For the T12-L1 small paracentral disc protrusion, what muscles do you recommend strengthening? What exercises would you recommend to help fix my issues? Is there any advice you could give me?

    Thank you so much for reading this. I hope I hear from you 🙂

  • Suparna says:
    November 2, 2019 at 8:41 am

    Dear Sir,
    Please advise the steps to cured from the following details of MRI.
    Mild diffuse bulge of L4-L5 and L5-S1 discs are seen with broad based posterior disc protrusions causes thecal sac compression and mildly impinging on the bilateral traversing nerve roots.
    Vertebrae show normal size, signal intensity and alignment.
    Spinal canal is of normal dimension.
    Conus ends at normal level with normal cauda equina & conus medullaris.
    Lower dorsal cord is normal in size and signal intensity.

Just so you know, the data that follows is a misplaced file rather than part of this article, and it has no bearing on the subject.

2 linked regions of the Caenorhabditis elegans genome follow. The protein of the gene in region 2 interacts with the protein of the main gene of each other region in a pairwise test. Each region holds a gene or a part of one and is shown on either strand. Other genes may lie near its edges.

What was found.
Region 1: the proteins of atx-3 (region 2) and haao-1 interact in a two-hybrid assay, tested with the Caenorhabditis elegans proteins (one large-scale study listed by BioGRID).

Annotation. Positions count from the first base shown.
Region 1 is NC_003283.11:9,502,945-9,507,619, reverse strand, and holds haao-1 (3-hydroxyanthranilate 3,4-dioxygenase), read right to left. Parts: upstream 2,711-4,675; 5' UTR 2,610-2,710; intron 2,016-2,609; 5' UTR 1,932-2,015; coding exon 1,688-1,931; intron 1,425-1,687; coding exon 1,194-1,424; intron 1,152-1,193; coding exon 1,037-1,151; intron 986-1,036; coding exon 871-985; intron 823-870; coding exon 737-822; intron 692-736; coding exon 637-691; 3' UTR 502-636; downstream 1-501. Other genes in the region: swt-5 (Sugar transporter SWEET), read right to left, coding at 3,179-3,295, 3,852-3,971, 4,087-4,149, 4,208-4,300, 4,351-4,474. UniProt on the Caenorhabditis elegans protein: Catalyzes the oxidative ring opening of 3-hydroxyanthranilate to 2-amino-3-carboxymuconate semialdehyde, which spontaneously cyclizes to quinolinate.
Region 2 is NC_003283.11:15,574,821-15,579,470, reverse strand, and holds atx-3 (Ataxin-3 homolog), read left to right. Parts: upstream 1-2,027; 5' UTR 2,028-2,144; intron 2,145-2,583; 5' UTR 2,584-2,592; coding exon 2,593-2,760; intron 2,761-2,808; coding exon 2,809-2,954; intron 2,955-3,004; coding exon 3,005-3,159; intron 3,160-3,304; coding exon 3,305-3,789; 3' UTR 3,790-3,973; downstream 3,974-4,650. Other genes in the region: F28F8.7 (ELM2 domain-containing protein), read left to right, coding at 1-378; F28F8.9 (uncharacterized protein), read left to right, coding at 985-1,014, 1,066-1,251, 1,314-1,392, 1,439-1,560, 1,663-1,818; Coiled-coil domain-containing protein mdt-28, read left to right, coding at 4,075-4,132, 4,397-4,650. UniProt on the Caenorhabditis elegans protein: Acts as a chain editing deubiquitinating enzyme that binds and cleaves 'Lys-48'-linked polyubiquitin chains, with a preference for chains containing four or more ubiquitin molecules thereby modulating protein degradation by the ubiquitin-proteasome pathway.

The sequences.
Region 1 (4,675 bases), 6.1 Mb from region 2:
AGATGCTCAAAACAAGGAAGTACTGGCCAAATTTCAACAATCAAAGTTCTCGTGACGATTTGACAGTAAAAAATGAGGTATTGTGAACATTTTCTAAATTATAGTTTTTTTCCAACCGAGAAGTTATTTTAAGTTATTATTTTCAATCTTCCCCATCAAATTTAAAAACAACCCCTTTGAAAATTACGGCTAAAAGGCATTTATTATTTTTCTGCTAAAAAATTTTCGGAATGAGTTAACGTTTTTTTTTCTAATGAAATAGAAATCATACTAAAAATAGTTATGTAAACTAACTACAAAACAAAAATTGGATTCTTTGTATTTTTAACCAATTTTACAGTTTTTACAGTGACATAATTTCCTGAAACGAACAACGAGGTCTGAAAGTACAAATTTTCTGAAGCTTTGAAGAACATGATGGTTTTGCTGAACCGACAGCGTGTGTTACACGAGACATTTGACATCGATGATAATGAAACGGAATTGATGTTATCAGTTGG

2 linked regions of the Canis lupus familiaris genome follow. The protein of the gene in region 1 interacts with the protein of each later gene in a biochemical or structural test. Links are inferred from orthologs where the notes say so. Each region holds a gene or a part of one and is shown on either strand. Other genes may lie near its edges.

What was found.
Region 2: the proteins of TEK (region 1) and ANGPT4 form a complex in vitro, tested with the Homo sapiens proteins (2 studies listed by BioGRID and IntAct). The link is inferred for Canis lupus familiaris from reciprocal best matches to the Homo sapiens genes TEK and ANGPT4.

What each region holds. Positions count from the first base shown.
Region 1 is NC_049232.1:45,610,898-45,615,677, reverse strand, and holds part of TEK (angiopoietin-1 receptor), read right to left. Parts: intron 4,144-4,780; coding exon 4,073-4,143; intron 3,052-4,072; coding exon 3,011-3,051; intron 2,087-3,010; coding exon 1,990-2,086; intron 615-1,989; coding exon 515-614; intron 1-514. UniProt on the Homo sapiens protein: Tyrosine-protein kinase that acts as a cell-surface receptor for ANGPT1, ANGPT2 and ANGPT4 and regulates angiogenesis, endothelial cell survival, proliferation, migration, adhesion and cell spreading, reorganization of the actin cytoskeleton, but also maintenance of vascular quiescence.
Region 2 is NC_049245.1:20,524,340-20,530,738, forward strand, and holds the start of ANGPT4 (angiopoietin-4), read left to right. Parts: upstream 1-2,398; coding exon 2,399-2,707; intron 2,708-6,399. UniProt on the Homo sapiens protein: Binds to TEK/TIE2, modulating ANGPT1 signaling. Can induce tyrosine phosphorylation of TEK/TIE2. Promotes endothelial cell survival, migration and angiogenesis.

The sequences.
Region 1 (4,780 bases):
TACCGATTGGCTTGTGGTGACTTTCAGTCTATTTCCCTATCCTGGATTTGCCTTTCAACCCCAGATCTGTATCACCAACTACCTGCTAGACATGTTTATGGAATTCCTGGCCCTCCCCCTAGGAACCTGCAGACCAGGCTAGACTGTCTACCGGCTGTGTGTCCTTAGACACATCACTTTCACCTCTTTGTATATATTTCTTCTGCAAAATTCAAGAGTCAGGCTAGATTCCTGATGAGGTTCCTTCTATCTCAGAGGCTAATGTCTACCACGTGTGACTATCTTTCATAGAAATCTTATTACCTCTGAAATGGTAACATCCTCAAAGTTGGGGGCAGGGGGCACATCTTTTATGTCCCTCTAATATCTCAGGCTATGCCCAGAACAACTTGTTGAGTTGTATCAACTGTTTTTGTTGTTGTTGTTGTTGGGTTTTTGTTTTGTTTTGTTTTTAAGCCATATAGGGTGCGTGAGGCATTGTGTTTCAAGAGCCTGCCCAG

Facet joint and ligamentum flavum are normal..
    Paraspinal muscles are normal in size and shape with normal signal intensity.
    Rest of the intervertebral discs are normal in height and signal intensity.
    Spinal Canal measurement at various levels.
    L1-L2 Level – Canal – APD 19.0 mm
    L2-L3 Level – Canal – APD 20.0 mm
    L3-L4 Level – Canal – APD 18.0 mm
    L4-L5 Level – Canal – APD 13.0 mm
    L5-S1 Level – Canal – APD 12.0 mm
    MRI of lumbo sacral spine shows :
    Early degenerative disc disease with
    Mild diffuse bulge of L4-L5 and L5-S1 discs with broad based posterior disc protrusions causes thecal sac compression and mildly impinging on the bilateral traversing nerve roots.

    • Dr Ken Nakamura says:
      January 28, 2020 at 9:50 pm